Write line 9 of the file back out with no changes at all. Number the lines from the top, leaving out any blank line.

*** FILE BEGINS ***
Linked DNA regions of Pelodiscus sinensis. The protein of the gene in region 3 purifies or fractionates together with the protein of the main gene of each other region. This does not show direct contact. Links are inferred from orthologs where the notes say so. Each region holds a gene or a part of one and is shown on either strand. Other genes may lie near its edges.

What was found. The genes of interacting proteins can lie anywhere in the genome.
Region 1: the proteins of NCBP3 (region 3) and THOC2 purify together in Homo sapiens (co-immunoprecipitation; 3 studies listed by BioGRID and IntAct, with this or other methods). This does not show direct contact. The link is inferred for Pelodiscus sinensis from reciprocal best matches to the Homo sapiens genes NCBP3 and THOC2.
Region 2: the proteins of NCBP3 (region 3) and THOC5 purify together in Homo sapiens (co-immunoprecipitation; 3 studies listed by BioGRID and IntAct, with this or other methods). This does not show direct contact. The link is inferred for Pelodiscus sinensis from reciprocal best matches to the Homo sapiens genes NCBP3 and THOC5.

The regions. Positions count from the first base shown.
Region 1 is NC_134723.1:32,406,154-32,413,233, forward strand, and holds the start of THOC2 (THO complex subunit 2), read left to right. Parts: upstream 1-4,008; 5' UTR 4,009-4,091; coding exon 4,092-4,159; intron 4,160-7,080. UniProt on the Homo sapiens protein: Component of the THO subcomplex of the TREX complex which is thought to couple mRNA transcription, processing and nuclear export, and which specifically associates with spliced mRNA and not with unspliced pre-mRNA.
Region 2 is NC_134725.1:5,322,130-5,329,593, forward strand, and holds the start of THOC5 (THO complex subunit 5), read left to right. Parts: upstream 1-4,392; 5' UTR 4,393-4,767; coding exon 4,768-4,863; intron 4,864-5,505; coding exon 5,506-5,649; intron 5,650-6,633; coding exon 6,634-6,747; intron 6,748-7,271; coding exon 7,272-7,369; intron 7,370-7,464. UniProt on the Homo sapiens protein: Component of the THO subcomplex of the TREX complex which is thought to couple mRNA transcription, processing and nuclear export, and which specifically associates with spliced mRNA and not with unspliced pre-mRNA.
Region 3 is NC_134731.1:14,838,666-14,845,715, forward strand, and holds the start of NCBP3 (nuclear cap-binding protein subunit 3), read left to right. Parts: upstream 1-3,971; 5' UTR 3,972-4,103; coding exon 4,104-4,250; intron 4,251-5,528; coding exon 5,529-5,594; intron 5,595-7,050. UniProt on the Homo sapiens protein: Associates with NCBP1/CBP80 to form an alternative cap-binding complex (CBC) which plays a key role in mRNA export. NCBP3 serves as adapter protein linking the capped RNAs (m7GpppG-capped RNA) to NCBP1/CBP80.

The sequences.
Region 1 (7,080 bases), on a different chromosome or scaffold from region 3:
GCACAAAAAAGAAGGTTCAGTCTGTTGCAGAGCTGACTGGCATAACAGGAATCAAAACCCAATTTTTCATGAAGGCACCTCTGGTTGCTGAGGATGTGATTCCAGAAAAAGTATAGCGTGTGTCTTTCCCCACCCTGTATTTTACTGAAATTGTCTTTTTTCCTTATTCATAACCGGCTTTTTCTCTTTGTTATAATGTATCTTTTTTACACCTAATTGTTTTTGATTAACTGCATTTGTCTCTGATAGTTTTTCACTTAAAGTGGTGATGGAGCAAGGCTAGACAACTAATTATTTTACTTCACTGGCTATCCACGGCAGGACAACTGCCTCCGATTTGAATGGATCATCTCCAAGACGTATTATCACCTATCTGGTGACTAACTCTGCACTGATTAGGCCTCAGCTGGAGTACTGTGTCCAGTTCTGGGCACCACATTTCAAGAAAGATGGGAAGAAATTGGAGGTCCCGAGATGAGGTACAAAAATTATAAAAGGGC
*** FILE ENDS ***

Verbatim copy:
The sequences.